It is hard not to feel some sympathy for Sam Allardyce, who coveted the England job for so many years, before losing it after playing just a single match. Yet Allardyce has only himself to blame and the Football Association were right to move quickly to end his tenure.

There are many candidates for the job. The experience of Alan Pardew and the potential of Eddie Howe make them strong contenders. The FA's reported interest in Ralf Rangner sent most of us scurrying to Google to find out who the little known Leipzig manager is. But the standout contender is Arsenal's French boss Arsene Wenger, 

Would England fans accept a foreign manager? The experience of Sven Goran-Eriksson suggests so, especially when the results are good. Nobody complained about having a Swede in charge the night that England won 5-1 in Munich, though Sven's sides never won the glittering prizes, the Swede proving perhaps too rigidly English in his commitment to the 4-4-2 formation.

Fabio Capello's brief stint was less successful. He never seemed happy in the English game, preferring to give interviews in Italian. That perhaps contributed to his abrupt departure, falling out with his FA bosses after he seemed unable to understand why allegations of racial abuse by the England captain had to be taken seriously by the governing body.

Arsene Wenger could not be more different. Almost unknown when he arrived to "Arsene Who?" headlines two decades ago, he became as much part of North London folklore as all-time great Arsenal and Spurs bosses, Herbert Chapman or Bill Nicholson, his own Invicibles once dominating the premier league without losing a game all season. There has been more frustration since the move from Highbury to the Emirates, but Wenger's track record means he ranks among the greatest managers of the last hundred years - and he could surely do a job for England.

Arsene is a European Anglophile. While the media debate whether or not the FA Cup has lost its place in our hearts, Wenger has no doubt that its magic still matters, which may be why his Arsenal sides have kept on winning it so often. Wenger manages a multinational team but England's football traditions have certainly got under his skin. The Arsenal boss has changed his mind about emulating the continental innovation of a winter break. "I would cry if you changed that", he has said, citing his love of Boxing Day football as part of the popular tradition of English football.

Obviously, the FA must make this decision on football grounds. It is an important one to get right. Fifty years of hurt still haven't stopped us dreaming, but losing to Iceland this summer while watching Wales march to the semi-finals certainly tested any lingering optimism. Wenger was as gutted as anybody. "This is my second country. I was absolutely on my knees when we lost to Iceland. I couldn't believe it" he said.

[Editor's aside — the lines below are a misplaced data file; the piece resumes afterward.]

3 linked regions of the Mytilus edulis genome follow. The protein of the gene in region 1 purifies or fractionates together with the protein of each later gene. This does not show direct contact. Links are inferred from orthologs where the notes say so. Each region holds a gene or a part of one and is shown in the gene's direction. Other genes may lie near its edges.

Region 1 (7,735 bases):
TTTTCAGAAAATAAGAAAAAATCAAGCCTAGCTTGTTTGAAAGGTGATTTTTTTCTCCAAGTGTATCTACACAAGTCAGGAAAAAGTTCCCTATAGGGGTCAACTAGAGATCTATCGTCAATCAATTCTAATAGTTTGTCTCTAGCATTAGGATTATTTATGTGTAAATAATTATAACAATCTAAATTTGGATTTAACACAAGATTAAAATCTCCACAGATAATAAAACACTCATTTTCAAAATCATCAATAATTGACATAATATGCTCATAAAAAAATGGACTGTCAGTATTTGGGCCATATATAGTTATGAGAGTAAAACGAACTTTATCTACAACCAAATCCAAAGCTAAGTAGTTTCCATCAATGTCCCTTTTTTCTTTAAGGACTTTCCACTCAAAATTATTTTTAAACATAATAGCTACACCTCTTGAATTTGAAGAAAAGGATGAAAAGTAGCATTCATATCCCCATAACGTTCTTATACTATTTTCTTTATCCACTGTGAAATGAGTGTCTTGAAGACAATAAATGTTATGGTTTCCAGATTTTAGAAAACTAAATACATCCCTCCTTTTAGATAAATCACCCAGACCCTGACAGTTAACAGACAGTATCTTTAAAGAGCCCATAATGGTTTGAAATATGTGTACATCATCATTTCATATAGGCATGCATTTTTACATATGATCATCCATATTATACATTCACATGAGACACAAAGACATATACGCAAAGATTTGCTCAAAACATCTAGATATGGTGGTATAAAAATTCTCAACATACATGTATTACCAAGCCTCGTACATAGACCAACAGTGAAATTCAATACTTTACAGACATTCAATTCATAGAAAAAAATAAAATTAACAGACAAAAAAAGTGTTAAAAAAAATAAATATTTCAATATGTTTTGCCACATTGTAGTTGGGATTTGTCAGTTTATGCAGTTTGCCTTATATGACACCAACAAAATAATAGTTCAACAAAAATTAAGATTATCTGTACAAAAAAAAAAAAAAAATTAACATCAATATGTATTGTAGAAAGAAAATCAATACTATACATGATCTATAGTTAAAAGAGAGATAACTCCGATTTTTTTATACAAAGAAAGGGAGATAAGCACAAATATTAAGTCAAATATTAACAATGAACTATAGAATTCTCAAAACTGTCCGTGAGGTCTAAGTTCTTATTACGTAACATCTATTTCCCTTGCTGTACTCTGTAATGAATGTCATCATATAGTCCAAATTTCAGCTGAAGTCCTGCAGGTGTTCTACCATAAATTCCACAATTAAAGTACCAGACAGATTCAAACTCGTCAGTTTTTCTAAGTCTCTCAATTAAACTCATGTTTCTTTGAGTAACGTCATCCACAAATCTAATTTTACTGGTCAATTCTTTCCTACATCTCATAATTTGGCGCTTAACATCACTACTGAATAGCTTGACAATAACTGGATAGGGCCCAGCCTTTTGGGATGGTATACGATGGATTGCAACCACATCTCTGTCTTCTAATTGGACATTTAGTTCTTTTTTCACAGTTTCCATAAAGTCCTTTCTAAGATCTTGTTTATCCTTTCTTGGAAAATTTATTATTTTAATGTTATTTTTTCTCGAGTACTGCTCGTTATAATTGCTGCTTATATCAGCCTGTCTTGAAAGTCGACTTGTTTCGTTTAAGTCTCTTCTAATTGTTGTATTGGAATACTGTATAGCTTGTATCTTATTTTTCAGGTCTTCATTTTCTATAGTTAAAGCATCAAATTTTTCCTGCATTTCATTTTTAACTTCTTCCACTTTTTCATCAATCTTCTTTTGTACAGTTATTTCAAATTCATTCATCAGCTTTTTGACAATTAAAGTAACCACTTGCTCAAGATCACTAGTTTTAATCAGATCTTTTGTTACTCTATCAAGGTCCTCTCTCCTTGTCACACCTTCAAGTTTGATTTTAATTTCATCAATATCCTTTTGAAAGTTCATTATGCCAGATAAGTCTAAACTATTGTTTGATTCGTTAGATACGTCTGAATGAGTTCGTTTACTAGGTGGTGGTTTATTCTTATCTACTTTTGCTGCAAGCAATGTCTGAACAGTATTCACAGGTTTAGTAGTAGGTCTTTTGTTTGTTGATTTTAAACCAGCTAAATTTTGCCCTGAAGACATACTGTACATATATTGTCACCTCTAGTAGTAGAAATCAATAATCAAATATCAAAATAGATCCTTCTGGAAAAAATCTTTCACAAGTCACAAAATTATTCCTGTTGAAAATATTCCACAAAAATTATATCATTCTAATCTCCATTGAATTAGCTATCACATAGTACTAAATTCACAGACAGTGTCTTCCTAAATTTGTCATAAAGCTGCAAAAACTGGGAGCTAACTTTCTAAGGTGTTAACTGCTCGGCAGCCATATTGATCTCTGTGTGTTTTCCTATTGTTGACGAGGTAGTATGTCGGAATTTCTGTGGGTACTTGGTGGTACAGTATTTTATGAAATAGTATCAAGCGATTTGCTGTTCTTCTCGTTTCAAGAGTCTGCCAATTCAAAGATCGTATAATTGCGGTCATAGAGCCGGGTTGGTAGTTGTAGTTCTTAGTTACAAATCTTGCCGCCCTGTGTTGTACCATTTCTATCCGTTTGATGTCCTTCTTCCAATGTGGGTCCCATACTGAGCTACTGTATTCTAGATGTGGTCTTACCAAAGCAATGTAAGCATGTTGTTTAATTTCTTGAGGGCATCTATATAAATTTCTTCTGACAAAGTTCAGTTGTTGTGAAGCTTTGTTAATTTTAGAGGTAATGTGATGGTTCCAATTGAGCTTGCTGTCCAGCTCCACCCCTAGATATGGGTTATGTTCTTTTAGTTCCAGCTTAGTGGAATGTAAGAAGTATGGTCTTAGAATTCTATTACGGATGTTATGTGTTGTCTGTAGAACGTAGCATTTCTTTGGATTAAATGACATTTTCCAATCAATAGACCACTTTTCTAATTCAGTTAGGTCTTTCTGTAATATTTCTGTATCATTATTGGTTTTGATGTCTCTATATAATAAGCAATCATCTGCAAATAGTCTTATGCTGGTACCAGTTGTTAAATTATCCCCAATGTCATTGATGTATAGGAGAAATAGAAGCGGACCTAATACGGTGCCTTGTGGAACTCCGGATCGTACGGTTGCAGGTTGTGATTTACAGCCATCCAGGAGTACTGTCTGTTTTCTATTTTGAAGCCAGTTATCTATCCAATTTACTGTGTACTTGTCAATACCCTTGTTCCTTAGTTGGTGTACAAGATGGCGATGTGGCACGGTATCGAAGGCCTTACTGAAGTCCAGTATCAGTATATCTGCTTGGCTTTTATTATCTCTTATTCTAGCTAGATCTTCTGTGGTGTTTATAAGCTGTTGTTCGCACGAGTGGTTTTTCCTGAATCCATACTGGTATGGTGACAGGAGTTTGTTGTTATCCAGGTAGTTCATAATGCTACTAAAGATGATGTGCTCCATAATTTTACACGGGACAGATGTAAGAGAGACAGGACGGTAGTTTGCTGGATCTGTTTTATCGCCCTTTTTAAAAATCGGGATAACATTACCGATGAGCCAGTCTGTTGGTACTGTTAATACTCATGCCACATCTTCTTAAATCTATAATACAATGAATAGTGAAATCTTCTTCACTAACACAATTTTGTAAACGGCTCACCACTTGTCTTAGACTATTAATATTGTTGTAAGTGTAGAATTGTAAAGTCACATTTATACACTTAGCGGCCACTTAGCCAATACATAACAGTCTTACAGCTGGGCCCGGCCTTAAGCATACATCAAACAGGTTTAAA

The man to turn things around must clearly be chosen on merit. But I wonder if our new Foreign Secretary Boris Johnson - albeit more of a rugger man himself - might be tempted to quietly  suggest in the corridors of footballing power that the appointment could play an unlikely role in helping to get the mood music in place which would help to secure the best Brexit deal for Britain, and for Europe too.

Johnson does have one serious bit of unfinished business from the referendum campaign: to persuade his new boss Theresa May that the commitments made to European nationals in Britain must be honoured in full.  The government should speed up its response and put that guarantee in place. 

Nor should that commitment to 3m of our neighbours and friends be made grudgingly.

So Boris should also come out and back Arsene for the England job, as a very good symbolic way to show that we will continue to celebrate the Europeans here who contribute so much to our society.

British negotiators will be watching the twists and turns of the battle for the Elysee Palace, to see whether Alain Juppe, Nicolas Sarkozy end up as President. It is a reminder that other countries face domestic pressures over the negotiations to come too. So the political negotiations will be tough - but we should make sure our social and cultural relations with Europe remain warm.

More than half of Britons voted to leave the political structures of the European Union in June. Most voters on both sides of the referendum had little love of the Brussels institutions, or indeed any understanding of what they do.

But how can we ensure that our European neighbours and friends understand and hear that this was no rejection of them - and that so many of the ways that we engage with our fellow Europeans rom family ties to foreign holidays, the European contributions to making our society that bit better - the baguettes and cappuccinos, cultural links and sporting heroes remain as much loved as ever.

We will see that this weekend when nobody in the golf clubs will be asking who voted Remain and who voted Leave as we cheer on our European team - seven Brits playing in the twelve-strong side, alongside their Spanish, Belgian, German, Irish and Swedish team-mates.

And now another important opportunity to get that message across suddenly presents itself.

Wenger for England. What better post-Brexit commitment to a new Entente Cordiale could we possibly make?

Sunder Katwala is director of British Future and former general secretary of the Fabian Society.